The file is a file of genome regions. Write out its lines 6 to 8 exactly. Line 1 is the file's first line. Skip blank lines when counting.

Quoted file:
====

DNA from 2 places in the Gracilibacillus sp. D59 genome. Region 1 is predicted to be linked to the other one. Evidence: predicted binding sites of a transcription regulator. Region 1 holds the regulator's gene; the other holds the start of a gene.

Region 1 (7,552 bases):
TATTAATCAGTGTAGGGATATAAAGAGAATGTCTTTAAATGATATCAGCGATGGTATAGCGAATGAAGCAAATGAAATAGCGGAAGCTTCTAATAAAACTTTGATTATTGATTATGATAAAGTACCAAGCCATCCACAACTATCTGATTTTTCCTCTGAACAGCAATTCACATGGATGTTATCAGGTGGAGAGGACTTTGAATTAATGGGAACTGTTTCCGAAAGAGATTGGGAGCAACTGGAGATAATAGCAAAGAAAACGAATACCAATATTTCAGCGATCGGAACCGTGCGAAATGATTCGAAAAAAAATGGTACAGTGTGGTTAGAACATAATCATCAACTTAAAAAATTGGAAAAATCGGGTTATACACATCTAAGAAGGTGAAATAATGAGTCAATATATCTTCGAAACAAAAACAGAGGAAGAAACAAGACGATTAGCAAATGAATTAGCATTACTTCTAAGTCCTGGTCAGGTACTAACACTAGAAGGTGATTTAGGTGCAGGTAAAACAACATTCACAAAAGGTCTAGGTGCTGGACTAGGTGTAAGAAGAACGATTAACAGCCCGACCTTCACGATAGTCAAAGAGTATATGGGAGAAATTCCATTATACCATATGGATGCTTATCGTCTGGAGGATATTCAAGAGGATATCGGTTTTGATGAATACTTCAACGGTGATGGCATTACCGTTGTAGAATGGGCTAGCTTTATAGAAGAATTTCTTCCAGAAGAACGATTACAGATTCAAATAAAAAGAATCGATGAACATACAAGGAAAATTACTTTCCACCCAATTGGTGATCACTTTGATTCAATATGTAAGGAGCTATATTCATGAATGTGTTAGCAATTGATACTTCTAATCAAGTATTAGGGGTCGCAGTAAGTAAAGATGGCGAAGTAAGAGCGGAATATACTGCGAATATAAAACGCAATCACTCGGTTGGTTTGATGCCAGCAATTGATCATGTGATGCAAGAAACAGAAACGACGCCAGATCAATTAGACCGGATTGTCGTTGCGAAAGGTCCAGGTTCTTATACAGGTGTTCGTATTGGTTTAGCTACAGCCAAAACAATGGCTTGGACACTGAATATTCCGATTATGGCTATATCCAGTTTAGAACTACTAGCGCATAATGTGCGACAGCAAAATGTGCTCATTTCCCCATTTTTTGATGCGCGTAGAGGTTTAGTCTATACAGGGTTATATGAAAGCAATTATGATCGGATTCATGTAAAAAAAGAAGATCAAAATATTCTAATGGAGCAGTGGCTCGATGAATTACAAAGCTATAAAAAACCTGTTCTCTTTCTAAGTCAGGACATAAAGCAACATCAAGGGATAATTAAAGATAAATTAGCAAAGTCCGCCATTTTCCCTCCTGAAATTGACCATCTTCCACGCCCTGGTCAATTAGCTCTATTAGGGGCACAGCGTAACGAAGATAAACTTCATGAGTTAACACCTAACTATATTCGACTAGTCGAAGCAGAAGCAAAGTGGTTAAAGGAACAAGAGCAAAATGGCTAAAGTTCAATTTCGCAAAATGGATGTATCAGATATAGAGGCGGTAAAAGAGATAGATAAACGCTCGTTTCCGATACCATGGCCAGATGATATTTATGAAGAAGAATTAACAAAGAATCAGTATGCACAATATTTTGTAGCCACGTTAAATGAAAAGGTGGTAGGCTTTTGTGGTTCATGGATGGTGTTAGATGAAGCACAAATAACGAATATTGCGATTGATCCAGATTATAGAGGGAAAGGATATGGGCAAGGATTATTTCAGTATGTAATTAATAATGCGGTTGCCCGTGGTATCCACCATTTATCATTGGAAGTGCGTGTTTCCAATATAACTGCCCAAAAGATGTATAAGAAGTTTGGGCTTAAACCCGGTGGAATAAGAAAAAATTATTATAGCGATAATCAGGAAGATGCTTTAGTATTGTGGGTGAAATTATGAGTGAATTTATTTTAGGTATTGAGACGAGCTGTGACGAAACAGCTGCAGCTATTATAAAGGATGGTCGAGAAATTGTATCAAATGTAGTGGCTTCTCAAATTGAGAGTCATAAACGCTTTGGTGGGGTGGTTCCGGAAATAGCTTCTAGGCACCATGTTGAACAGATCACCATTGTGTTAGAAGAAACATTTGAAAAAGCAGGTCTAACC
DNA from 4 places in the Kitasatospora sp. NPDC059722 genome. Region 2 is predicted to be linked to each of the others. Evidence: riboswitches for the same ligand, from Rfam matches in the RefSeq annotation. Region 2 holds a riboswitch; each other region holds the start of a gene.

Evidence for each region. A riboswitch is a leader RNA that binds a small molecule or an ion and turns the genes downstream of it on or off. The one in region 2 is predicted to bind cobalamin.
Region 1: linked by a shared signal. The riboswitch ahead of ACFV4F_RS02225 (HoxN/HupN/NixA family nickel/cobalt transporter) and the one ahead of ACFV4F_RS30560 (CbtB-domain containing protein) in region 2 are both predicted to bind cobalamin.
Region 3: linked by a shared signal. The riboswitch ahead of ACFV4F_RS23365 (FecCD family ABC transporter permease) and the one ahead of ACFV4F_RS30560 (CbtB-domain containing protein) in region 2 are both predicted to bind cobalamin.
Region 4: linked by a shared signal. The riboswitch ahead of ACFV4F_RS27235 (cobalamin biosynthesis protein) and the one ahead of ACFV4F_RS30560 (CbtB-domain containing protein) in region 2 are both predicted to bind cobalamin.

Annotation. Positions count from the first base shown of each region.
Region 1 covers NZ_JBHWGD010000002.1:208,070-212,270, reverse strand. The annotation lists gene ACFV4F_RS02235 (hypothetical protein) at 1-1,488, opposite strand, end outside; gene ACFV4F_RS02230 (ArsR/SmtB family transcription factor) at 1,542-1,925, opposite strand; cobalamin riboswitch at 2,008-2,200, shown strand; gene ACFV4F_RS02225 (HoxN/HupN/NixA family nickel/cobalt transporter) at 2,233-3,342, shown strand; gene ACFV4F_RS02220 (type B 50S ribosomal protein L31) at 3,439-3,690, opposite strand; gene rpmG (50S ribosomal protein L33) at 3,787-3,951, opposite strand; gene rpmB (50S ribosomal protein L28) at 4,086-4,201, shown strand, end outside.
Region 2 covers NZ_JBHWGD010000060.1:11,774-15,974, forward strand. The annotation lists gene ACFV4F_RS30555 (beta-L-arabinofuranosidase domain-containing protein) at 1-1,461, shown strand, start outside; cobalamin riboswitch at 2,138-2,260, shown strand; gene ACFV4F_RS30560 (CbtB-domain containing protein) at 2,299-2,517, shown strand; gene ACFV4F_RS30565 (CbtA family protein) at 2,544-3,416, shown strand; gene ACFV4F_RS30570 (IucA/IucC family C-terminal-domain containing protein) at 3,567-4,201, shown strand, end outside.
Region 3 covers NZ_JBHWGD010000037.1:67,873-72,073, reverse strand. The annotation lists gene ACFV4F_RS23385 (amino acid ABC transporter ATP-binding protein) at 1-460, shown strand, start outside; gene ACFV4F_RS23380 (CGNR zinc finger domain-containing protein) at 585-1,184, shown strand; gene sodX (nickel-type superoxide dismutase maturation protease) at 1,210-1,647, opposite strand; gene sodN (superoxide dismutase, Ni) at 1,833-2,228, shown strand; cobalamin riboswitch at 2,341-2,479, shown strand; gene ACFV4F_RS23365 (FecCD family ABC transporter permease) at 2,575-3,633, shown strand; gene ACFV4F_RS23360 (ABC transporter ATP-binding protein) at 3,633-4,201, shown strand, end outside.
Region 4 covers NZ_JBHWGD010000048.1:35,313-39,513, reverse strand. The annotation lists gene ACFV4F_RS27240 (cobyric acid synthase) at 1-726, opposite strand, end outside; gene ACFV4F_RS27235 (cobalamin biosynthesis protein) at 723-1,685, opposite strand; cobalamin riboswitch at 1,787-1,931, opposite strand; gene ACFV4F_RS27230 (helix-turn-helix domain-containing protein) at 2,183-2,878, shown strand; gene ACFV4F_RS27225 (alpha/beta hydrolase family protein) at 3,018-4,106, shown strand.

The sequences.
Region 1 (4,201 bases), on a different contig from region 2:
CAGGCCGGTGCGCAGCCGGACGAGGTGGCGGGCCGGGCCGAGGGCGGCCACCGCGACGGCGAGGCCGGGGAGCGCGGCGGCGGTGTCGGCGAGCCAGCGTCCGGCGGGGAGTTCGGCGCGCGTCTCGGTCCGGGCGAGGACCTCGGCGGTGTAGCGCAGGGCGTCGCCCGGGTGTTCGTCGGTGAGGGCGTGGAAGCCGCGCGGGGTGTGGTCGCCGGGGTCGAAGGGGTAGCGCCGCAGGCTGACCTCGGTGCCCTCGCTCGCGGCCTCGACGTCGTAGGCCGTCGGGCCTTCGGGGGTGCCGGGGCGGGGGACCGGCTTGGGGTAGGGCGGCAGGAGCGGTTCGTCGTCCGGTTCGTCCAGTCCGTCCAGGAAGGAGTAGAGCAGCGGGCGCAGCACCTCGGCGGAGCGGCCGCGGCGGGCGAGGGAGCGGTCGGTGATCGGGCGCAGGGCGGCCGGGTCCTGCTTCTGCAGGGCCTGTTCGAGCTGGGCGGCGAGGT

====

Region 1: linked by a shared signal. The riboswitch ahead of ACFV4F_RS02225 (HoxN/HupN/NixA family nickel/cobalt transporter) and the one ahead of ACFV4F_RS30560 (CbtB-domain containing protein) in region 2 are both predicted to bind cobalamin.
Region 3: linked by a shared signal. The riboswitch ahead of ACFV4F_RS23365 (FecCD family ABC transporter permease) and the one ahead of ACFV4F_RS30560 (CbtB-domain containing protein) in region 2 are both predicted to bind cobalamin.
Region 4: linked by a shared signal. The riboswitch ahead of ACFV4F_RS27235 (cobalamin biosynthesis protein) and the one ahead of ACFV4F_RS30560 (CbtB-domain containing protein) in region 2 are both predicted to bind cobalamin.